An Ipsos poll released on Wednesday found that 61 percent of respondents opposed Macron’s proposed reform on the grounds that it was unnecessary, poorly designed or ill-timed. But 81 percent admitted in a separate question that the system needs to be fixed.
Sofiane, a 49-year-old Amazon worker, told news channel France 24 he could not continue.
“My colleagues and I discussed the reforms this morning. Everyone is disgusted. It depresses me. I’m 46 years old and I’m already having a hard time — so if I’ve got 20 years left…” he said.
“I get up at half past two. I load and unload packages for Amazon. Every day I handle between 10 and 15 boxes of packages. Each weighs 130 kilos. It is very physical work – and it has to be done quickly. So it’s stressful.”
Dominique, a 59-year-old retail executive in Paris, said the proposed changes were too much. “We have a lot of young people in this country looking for work; and I think they should be trained to fill the jobs of people retiring at 62.
“I’ve never protested or gone on strike in my life, but this time, if they ask me, I’ll do it. Because we are encountering something really unpleasant. If you ask too much of people, it just becomes unbearable for them,” she told France 24.
Macron has promised to address the issue since his first election in 2017. But he failed to find consensus on an earlier version of the proposal, which led to the country’s longest strike period since the 1968 uprising. This version was finally shelved when COVID-19 struck in 2020.
The second plan was part of his re-election program last year, with sweeteners such as raising the minimum pension to about €1,200 a month, from about €900 now, and concessions for older people who have physically demanding jobs.
But Macron, less than a year into a second and final five-year term, remains unpopular with an approval rating of just 36 percent. Its poor image outside of affluent cities contributed to the ‘yellow vest’ uprising four years ago and could potentially do so again.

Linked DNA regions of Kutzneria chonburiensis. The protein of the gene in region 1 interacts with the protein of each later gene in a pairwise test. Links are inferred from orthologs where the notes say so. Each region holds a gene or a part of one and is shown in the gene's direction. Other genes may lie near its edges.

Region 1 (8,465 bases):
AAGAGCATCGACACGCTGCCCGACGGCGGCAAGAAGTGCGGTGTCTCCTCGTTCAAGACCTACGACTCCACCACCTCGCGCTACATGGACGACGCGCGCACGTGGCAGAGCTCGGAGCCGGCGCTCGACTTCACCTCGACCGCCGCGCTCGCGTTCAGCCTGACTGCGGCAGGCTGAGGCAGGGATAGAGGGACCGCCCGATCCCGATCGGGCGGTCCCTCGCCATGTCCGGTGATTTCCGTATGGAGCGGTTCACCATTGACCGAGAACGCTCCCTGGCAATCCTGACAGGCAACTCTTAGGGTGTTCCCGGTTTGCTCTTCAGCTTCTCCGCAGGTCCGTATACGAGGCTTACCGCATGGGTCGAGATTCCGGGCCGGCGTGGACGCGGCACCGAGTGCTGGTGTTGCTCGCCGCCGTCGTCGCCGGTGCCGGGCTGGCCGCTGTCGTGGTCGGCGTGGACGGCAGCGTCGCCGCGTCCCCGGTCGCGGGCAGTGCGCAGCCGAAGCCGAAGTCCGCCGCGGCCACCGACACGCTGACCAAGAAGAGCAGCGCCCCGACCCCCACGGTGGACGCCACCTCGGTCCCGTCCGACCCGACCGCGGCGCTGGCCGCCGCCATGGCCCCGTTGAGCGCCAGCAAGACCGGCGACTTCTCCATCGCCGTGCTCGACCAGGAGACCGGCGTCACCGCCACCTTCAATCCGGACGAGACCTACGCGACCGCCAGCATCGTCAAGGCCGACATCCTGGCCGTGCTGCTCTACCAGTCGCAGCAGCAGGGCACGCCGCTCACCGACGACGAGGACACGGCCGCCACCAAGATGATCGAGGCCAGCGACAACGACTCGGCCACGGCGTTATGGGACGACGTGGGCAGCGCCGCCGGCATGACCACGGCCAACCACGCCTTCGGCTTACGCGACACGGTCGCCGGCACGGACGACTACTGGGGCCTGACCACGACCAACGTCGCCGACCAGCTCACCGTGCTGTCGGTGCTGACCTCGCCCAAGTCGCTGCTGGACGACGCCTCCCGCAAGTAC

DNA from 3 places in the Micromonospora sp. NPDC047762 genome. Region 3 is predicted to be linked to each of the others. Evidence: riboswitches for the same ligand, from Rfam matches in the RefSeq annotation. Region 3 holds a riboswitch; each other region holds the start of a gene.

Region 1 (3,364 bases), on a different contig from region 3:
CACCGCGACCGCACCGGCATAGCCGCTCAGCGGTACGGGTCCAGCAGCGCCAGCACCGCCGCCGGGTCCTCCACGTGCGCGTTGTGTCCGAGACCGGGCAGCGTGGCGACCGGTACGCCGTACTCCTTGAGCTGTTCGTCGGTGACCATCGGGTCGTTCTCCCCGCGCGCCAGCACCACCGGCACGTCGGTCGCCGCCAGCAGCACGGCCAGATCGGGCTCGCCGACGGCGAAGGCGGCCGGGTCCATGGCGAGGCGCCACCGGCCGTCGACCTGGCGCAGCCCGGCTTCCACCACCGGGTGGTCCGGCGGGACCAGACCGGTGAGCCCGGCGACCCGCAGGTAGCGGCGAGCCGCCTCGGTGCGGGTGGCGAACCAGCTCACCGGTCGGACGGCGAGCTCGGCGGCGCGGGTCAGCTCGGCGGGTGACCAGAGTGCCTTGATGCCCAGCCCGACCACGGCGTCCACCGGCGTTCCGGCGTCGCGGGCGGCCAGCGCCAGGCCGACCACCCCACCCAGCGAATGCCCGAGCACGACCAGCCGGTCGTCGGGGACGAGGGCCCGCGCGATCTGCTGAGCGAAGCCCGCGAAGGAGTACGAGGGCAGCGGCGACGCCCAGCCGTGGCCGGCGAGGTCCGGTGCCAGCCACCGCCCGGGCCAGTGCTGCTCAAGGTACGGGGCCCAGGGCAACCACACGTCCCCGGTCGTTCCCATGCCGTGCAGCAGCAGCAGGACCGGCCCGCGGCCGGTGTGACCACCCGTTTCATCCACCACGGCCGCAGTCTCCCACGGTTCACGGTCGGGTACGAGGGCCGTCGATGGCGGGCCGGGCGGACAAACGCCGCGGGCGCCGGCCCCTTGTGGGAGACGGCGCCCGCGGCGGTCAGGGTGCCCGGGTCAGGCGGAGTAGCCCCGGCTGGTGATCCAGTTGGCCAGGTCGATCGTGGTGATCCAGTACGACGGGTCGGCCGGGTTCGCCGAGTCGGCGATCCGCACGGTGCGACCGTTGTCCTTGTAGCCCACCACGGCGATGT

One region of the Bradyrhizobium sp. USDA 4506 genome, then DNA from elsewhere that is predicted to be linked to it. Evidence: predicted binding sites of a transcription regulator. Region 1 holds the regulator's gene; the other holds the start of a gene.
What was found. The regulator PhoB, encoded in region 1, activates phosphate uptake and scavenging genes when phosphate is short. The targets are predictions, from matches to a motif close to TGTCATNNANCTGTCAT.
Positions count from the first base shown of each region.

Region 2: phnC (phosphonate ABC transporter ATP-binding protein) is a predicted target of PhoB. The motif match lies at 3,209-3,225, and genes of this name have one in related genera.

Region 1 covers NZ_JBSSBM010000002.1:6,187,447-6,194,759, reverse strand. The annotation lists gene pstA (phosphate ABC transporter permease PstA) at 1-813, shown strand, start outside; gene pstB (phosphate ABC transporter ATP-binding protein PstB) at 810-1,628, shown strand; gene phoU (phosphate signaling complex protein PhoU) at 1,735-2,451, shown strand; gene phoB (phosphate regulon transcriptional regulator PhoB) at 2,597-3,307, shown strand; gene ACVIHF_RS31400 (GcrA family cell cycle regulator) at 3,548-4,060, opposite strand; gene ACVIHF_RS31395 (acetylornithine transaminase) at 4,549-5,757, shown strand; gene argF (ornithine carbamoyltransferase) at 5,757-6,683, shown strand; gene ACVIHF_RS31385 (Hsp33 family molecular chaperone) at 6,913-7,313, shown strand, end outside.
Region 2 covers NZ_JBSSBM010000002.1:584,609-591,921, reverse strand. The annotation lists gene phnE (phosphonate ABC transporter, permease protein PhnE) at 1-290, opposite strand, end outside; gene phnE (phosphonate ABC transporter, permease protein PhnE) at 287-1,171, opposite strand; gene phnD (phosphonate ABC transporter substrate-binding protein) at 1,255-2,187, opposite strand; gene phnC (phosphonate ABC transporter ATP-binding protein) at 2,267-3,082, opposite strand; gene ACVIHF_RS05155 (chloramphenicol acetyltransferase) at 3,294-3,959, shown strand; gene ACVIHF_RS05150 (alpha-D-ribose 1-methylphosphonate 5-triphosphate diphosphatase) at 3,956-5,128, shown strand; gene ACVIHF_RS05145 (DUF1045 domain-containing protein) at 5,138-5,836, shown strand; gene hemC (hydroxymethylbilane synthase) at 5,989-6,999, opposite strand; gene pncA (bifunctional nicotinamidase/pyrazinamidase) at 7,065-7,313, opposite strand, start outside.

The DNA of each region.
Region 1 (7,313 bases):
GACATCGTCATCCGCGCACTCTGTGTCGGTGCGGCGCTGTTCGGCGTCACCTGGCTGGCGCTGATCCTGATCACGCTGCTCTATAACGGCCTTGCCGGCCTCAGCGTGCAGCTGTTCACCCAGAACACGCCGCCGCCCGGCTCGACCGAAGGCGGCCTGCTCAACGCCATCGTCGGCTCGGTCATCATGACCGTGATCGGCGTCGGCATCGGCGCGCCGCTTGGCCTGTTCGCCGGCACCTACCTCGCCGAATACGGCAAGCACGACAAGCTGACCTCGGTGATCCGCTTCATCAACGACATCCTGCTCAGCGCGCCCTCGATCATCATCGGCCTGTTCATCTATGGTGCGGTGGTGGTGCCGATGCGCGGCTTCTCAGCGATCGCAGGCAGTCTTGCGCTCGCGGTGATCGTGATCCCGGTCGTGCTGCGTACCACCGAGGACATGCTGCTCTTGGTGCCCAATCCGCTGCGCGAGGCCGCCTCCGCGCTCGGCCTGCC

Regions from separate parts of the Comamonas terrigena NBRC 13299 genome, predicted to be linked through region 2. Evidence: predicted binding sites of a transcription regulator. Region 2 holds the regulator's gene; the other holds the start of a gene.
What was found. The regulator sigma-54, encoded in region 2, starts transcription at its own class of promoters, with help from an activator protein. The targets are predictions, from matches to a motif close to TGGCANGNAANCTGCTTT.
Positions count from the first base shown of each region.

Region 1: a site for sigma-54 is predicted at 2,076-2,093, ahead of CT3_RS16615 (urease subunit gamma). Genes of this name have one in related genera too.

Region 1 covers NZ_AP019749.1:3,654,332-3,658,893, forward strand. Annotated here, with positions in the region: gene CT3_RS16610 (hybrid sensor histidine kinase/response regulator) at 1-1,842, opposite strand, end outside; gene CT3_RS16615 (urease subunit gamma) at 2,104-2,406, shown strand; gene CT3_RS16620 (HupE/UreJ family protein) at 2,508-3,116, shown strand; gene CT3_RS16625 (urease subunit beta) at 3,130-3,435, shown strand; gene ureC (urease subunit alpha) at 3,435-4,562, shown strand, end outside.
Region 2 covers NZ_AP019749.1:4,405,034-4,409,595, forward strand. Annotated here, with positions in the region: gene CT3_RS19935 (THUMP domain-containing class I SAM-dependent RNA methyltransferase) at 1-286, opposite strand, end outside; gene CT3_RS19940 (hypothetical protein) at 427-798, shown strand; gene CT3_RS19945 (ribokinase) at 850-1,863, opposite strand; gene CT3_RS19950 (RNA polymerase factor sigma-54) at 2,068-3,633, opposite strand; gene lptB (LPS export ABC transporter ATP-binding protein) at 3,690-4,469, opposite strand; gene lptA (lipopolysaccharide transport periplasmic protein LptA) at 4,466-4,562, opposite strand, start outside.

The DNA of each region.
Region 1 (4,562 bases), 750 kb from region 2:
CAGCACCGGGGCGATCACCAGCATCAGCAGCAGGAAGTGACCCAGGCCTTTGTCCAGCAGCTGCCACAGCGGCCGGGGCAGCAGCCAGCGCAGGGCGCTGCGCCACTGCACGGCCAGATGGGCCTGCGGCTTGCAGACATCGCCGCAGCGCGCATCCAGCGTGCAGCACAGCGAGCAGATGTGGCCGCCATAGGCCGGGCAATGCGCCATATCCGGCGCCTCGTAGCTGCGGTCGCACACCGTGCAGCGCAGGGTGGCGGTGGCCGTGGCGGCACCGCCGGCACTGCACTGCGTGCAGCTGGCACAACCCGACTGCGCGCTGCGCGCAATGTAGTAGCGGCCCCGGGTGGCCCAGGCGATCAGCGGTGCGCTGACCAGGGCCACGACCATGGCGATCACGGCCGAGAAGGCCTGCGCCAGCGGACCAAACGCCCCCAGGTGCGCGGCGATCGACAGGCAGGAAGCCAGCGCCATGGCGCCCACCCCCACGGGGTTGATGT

And he raised eyebrows by spending the day in Barcelona, where he was joined by 11 ministers for a Franco-Spanish summit.
During a press conference, he said the country must complete reform to “save” the pension system.
“We will do it with respect, in a spirit of dialogue, but also with determination and responsibility,” he said.
Due to increasing life expectancy in France, a retired pensioner today spends an average of 23.5 years in his armchair or gardening, while a French woman now lives 27 years after stopping work. As a result, the proportion of 55-64 year olds who are still working is just 57 percent, compared to 74 percent in Germany and 65 percent in the UK.
For Macron, who lost his parliamentary majority in June, it is now an all-or-nothing issue and must now secure the support of the opposition parties. His center alliance holds 250 seats – 39 fall short of the majority. But the Republicans, who have raised the retirement age themselves, do not want to give Macron an easy win.
Buoyed by the numbers, the country’s leading unions now want a second day of strikes on January 31 to force the president and his government to back down.
Frédéric Souillot, general secretary of the Force Ouvrière union, said he wanted to “block the economy”.
“We are heading for a tough conflict,” he said.
Prime Minister Elisabeth Borne could be Macron’s secret weapon to gain the necessary support for the reform still to be debated in parliament.
“Four out of ten French people, the weakest, those with the most modest means, those with tough jobs, will be able to retire earlier [they are] 64 years old,” she said.
“Let’s continue to discuss and convince.”
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https://www.smh.com.au/world/europe/more-than-a-million-take-to-french-streets-as-macron-faces-his-make-or-break-moment-20230120-p5ce50.html?ref=rss&utm_medium=rss&utm_source=rss_world More than a million people protest France’s pension reform as Emmanuel Macron faces his defining moment